As Romero told IndieWire, he struggled to finance further zombie-centric films later in his life as a result of The Walking Dead and similarly action-packed movie fare, like World War Z. "I can't pitch a modest little zombie film, which is meant to be sociopolitical. I used to be able to pitch them on the basis of the zombie action, and I could hide the message inside that. Now, you can't. The moment you mention the word 'zombie,' it's got to be, 'Hey, Brad Pitt paid $400 million to do that.'"

According to Romero, after the success of 2007's Diary of the Dead, which juxtaposed social media and his monsters of yore and gore, he had another sequel idea all lined up for after what ended up being his final movie, 2009's Survival of the Dead, but the success of The Walking Dead got in the way of its progress.

"I decided to go back to the original premise of misunderstanding and people not being able to see each other's point of view," he explained. "I said I'll do this one as a western and the next one as a noir. So did the western, nobody liked it, and the other one fell away. Then, all of a sudden, here came The Walking Dead. So you couldn't a zombie film that had any sort of substance. It had to be a zombie film with just zombies wreaking havoc. That's not what I'm about."

Even so, the creators still love him.

Despite Romero's open disfavor and contempt for The Walking Dead, the show's creators have nothing but love and appreciation for his work. Shortly after his death in July, the cast and crew panel at San Diego Comic-Con paid special mention to Romero's lasting legacy and continued influence over the show.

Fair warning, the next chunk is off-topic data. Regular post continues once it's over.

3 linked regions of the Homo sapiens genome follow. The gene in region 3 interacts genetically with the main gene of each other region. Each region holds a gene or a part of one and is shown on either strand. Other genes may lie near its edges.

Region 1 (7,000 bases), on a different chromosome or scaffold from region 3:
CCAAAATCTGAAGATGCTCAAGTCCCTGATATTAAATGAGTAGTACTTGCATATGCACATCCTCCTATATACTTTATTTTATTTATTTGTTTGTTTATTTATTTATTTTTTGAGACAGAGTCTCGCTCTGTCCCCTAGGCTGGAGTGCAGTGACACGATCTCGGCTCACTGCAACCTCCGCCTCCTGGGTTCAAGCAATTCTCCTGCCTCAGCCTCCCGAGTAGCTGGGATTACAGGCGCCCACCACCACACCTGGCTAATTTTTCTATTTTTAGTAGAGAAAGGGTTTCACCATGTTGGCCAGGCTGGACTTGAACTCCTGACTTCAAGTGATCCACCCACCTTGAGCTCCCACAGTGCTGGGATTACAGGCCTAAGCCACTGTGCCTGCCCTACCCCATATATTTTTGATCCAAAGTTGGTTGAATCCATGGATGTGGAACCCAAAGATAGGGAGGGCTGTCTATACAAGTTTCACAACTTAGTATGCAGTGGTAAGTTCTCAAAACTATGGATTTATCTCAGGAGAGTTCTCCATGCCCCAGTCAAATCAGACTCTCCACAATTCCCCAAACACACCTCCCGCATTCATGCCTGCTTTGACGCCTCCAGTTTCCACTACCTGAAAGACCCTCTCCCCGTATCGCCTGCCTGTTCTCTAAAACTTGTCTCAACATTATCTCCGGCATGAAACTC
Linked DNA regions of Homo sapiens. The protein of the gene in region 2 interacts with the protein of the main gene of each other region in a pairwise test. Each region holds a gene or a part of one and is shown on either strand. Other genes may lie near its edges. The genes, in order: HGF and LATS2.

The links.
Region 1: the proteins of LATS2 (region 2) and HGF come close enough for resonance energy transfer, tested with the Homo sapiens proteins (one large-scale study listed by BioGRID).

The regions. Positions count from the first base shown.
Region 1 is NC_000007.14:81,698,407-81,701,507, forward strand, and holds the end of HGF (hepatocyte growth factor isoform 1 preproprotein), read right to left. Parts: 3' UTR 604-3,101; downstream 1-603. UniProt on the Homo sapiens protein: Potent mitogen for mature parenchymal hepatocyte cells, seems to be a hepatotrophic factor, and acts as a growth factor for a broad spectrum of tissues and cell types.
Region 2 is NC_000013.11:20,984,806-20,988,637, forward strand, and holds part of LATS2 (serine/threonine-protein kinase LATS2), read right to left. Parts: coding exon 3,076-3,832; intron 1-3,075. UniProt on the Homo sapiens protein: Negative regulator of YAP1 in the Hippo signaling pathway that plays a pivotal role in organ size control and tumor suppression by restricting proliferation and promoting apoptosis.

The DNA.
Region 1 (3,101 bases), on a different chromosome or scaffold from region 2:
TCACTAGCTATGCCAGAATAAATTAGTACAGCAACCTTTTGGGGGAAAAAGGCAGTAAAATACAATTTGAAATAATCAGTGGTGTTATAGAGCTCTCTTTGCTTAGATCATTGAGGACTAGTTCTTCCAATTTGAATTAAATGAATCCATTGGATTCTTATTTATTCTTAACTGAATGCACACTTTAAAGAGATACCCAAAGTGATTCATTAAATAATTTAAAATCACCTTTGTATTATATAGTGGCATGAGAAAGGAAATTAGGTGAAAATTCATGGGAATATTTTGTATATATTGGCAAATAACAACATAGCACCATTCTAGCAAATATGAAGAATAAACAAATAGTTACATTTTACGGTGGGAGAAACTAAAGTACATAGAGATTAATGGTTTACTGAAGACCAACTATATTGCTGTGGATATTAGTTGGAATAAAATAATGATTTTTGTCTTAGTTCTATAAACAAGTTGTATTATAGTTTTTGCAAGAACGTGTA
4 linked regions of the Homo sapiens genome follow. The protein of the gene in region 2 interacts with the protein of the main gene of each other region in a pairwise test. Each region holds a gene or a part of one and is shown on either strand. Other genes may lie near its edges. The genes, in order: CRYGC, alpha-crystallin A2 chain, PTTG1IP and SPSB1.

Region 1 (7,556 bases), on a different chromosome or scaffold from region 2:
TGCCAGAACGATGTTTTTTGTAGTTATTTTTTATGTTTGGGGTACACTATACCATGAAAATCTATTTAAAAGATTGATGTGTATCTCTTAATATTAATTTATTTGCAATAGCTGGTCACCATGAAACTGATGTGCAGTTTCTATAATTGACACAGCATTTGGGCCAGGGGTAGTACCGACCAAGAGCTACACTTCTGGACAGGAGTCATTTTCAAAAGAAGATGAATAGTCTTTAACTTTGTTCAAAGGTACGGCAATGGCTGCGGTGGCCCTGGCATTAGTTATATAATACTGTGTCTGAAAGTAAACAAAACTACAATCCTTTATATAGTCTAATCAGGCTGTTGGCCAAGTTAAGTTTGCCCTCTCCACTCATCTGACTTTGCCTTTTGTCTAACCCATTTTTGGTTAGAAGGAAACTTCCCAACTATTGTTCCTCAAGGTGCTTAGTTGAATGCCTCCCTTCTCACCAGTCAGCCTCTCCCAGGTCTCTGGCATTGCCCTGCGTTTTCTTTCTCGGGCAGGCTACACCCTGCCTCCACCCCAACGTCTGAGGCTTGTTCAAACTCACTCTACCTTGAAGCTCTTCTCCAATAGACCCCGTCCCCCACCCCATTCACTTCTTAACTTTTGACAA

Kirkman said of Night of the Living Dead, "Just to go on that ride for the first time, to see what it is a zombie story can be. The fact that it just starts as this little story about a brother and sister going to the graveyard and there's things coming after them, and there's monsters, leading all the way to in the insanely poignant ending that is just so moving. I was instantly in love with the genre and instantly in love with the man as a filmmaker. Watching those movies takes me back to that time every time, immediately, so I couldn't be more upset about that loss."

Executive producer Greg Nicotero, with whom Romero had a working relationship, added during the panel for Fear the Walking Dead, "Everyone here owes a debt to one man, George Romero. None of us would be here if not for this guy. He really broke boundaries in the '60s with stories that had social commentary. He used zombie apocalypse to say things about what was going on in the world."

Although the changing world of zombies made Romero feel like he didn't "have a horse in the race" anymore, it's clear he was still leading the charge all the while.